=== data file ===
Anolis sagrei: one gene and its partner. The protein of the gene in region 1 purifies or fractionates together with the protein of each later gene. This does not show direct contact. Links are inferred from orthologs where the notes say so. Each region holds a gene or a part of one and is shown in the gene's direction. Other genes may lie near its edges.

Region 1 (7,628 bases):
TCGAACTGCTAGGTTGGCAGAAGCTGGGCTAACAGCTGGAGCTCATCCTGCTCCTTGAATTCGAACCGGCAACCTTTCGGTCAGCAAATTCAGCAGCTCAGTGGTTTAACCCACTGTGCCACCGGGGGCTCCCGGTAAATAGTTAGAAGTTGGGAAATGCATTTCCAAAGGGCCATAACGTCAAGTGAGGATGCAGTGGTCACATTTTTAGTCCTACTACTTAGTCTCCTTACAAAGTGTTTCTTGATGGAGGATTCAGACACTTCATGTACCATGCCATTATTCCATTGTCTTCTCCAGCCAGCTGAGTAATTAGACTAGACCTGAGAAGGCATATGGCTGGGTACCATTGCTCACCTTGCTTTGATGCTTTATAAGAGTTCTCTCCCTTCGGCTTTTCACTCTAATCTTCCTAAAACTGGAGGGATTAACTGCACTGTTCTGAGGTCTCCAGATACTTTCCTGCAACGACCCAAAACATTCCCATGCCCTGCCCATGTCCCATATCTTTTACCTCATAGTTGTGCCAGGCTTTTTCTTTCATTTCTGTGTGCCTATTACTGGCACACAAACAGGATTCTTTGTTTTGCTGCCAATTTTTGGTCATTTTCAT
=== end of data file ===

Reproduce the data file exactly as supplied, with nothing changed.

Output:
Anolis sagrei: one gene and its partner. The protein of the gene in region 1 purifies or fractionates together with the protein of each later gene. This does not show direct contact. Links are inferred from orthologs where the notes say so. Each region holds a gene or a part of one and is shown in the gene's direction. Other genes may lie near its edges.

Region 1 (7,628 bases):
TCGAACTGCTAGGTTGGCAGAAGCTGGGCTAACAGCTGGAGCTCATCCTGCTCCTTGAATTCGAACCGGCAACCTTTCGGTCAGCAAATTCAGCAGCTCAGTGGTTTAACCCACTGTGCCACCGGGGGCTCCCGGTAAATAGTTAGAAGTTGGGAAATGCATTTCCAAAGGGCCATAACGTCAAGTGAGGATGCAGTGGTCACATTTTTAGTCCTACTACTTAGTCTCCTTACAAAGTGTTTCTTGATGGAGGATTCAGACACTTCATGTACCATGCCATTATTCCATTGTCTTCTCCAGCCAGCTGAGTAATTAGACTAGACCTGAGAAGGCATATGGCTGGGTACCATTGCTCACCTTGCTTTGATGCTTTATAAGAGTTCTCTCCCTTCGGCTTTTCACTCTAATCTTCCTAAAACTGGAGGGATTAACTGCACTGTTCTGAGGTCTCCAGATACTTTCCTGCAACGACCCAAAACATTCCCATGCCCTGCCCATGTCCCATATCTTTTACCTCATAGTTGTGCCAGGCTTTTTCTTTCATTTCTGTGTGCCTATTACTGGCACACAAACAGGATTCTTTGTTTTGCTGCCAATTTTTGGTCATTTTCAT